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Somali pirates hijack Liberian owned ship off Oman

2010-04-21 16:55 BJT

NAIROBI, April 21 (Xinhua) -- Somali pirates have hijacked a Liberian-owned bulk carrier with 21 Filipino crew on board, the European Union Naval Force confirmed on Wednesday.

EU Naval Force spokesman John Harbour said the Panamanian- flagged Voc Daisy, with a dead weight of 47,183 tonnes, was hijacked on Wednesday in the Gulf of Aden, 190 nautical miles East South East of Salalah, Oman.

The spokesman said at the time of the attack, the ship, owned by Middleburg Properties Ltd. of Liberia and operated by the Greek company Samartzis Maritime Enterprises, was heading west from Ruwais, U.A.E, making for the eastern rendezvous point of the International Recommended Transit Corridor (IRTC), for onward transit through the Suez Canal. She was 280 miles from the IRTC when she was hijacked.

"The EU NAVFOR is monitoring the situation and can confirm that all the 21 Philippino crew," Harbour said.

He said the vessel was registered with Maritime Security Center Horn Of Africa (MSCHOA) and was able to raise the alarm before the four armed pirates, carrying three AK47s and one RPG, stormed onboard and cut their lines of communication.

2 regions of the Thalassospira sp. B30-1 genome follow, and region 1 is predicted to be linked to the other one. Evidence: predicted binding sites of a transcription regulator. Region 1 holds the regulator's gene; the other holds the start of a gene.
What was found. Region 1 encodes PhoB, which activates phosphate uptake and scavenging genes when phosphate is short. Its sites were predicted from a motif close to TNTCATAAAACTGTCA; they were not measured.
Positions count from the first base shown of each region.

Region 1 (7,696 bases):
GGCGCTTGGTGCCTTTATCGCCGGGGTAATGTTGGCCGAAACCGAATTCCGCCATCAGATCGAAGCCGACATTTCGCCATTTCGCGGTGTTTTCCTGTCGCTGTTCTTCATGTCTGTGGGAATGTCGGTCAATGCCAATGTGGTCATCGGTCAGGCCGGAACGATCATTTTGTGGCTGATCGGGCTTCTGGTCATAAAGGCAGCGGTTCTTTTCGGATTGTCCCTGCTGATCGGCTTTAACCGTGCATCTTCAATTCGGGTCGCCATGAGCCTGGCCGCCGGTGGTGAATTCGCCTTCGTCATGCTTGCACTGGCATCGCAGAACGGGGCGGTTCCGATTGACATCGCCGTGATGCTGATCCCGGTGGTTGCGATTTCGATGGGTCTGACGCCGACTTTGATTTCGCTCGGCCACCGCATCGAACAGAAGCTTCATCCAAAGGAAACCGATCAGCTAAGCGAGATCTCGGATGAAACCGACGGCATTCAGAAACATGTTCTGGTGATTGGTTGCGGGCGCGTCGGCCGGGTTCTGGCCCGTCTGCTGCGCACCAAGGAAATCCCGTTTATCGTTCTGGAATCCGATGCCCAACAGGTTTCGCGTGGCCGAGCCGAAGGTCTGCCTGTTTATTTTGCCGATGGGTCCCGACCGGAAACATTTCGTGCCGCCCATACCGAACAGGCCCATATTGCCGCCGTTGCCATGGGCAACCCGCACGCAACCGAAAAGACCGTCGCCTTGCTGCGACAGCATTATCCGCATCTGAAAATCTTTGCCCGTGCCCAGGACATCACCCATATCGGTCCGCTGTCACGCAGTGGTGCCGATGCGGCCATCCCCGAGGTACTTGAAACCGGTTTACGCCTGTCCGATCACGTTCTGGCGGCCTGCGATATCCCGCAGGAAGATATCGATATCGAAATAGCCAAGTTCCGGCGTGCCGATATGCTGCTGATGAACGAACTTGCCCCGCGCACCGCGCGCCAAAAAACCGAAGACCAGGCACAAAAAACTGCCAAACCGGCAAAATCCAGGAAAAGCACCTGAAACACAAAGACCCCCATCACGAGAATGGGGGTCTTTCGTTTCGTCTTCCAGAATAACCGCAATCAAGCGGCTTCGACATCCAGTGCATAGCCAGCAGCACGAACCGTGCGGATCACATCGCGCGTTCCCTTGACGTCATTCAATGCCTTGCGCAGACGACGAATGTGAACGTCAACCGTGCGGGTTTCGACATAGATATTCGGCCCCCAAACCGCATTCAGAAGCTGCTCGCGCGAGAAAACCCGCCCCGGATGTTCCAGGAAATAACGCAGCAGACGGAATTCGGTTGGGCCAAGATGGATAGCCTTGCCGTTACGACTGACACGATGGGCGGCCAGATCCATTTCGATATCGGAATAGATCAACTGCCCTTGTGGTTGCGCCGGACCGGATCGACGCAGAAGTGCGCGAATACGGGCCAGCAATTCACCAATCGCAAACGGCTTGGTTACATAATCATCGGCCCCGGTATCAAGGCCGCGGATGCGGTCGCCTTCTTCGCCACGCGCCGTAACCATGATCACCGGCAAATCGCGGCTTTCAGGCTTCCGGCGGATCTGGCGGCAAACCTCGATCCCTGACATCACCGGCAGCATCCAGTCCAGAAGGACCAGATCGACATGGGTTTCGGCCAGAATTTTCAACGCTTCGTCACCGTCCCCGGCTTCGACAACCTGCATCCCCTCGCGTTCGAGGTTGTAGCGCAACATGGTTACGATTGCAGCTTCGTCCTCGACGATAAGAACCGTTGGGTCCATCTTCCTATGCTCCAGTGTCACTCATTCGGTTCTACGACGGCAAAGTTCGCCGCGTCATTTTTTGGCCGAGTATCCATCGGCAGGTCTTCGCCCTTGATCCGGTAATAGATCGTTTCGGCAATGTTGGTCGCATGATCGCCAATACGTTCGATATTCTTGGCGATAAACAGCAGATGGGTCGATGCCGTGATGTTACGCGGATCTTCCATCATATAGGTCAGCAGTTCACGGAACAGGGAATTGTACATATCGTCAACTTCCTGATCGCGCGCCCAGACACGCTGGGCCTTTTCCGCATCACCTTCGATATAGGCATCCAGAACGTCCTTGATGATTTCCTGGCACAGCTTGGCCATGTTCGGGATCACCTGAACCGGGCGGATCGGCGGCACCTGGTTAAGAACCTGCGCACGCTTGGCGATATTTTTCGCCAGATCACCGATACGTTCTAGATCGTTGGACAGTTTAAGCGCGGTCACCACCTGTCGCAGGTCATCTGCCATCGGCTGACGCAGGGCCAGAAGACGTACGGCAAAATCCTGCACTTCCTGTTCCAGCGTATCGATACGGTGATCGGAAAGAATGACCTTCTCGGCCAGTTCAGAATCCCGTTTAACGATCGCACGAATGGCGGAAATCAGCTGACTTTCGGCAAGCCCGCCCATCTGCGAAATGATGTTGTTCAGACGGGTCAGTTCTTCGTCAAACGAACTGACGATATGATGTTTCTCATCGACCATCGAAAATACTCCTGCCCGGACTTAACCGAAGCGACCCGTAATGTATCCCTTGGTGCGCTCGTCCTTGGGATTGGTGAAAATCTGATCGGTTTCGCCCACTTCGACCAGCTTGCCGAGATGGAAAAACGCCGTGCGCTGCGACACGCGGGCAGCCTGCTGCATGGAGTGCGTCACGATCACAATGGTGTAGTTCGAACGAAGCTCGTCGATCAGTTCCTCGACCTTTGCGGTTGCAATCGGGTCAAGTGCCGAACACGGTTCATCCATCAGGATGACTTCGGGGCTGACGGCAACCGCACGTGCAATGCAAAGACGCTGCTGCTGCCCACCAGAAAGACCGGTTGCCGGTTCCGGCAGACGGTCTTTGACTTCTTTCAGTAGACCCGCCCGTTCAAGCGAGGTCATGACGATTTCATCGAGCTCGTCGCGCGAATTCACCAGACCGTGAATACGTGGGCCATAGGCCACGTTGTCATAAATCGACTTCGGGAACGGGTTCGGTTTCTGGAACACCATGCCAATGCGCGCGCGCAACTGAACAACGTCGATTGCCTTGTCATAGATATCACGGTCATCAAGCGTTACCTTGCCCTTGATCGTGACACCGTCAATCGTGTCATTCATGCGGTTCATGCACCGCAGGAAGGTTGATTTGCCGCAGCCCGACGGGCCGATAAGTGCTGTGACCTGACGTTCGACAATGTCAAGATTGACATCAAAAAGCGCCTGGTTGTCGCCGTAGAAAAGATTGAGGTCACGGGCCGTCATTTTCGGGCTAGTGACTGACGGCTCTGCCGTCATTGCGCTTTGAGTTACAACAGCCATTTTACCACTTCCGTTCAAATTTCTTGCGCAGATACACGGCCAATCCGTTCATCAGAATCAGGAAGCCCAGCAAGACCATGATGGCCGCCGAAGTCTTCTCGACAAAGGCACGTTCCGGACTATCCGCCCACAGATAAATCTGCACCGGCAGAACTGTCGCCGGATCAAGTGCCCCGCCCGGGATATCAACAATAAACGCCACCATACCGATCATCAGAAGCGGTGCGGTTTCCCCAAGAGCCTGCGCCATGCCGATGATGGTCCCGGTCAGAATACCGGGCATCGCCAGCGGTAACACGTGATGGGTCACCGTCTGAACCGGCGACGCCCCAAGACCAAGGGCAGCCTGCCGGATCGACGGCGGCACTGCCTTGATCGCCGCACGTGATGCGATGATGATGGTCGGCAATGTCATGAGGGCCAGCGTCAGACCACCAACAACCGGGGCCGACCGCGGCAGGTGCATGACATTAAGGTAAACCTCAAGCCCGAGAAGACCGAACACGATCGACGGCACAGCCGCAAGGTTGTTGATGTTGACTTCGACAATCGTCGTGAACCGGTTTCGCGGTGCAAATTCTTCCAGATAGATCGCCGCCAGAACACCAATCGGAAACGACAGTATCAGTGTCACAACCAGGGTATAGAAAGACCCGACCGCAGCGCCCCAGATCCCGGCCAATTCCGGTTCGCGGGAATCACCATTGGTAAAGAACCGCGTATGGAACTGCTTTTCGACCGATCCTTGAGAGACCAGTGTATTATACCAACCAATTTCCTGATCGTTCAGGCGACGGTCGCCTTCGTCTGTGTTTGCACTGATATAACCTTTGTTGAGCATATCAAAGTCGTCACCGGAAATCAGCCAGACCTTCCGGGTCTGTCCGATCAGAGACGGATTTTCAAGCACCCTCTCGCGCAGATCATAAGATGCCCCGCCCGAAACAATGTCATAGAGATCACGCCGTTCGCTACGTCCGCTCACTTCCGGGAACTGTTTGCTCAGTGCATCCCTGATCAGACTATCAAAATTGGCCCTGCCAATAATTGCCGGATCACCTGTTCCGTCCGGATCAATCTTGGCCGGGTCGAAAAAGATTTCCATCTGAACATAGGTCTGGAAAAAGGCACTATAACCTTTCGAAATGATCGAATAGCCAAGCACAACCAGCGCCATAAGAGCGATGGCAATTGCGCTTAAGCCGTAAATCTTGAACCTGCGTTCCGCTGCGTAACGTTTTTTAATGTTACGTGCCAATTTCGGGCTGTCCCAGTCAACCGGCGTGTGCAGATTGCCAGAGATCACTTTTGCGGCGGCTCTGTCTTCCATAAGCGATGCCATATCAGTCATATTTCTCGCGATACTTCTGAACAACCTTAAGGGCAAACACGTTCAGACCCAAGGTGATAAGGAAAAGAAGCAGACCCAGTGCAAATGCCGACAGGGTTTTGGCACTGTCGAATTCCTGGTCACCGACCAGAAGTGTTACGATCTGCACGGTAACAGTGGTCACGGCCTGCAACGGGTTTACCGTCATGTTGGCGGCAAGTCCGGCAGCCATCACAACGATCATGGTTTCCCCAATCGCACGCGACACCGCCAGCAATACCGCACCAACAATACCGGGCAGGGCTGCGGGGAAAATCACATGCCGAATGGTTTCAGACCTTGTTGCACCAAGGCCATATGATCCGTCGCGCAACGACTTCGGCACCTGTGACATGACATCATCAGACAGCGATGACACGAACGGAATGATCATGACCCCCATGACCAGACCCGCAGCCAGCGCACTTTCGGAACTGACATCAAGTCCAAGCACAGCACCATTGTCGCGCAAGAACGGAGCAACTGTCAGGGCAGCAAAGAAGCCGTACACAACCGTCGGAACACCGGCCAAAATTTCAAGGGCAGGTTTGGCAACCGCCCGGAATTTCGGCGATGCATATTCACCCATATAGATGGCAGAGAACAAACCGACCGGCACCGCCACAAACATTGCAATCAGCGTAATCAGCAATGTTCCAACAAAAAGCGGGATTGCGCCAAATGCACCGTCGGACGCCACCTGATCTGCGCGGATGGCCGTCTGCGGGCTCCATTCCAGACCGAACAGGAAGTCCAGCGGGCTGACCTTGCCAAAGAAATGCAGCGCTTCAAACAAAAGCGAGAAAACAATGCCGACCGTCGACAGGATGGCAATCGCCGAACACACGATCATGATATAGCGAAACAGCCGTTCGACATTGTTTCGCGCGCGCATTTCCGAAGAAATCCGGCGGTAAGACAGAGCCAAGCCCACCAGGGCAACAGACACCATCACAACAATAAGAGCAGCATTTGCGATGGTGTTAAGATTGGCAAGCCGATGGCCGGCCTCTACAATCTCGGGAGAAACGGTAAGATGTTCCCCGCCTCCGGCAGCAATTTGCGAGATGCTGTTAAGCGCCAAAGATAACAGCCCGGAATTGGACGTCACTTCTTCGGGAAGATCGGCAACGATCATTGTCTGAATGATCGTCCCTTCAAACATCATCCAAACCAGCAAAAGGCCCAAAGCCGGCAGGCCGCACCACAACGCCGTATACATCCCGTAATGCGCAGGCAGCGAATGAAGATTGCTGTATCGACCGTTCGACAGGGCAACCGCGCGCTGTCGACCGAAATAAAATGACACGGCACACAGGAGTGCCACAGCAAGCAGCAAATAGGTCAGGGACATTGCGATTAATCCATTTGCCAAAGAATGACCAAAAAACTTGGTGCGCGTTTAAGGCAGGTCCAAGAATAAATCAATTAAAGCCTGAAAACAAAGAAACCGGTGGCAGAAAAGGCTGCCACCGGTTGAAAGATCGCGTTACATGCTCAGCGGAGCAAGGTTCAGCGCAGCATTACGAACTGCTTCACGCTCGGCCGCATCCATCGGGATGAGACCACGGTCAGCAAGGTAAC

Piracy has become rampant off the coast of Africa, especially in the waters near Somalia, which has been without an effective government since 1991.

Ransoms started out in the tens of thousands of dollars and have since climbed into the millions.

The Horn of Africa nation is at the entrance to the Gulf of Aden, which leads to the Red Sea and the Suez Canal, one of the world's most important shipping channels.

The country has been plagued by factional fighting between warlords and hasn't had a functioning central administration since the 1991 ouster of former dictator Mohammed Siad Barre.

The Gulf of Aden, off the northern coast of Somalia, has the highest risk of piracy in the world. About 25,000 ships use the channel south of Yemen, between the Red Sea and the Arabian Sea.


Editor: Zhang Pengfei | Source: Xinhua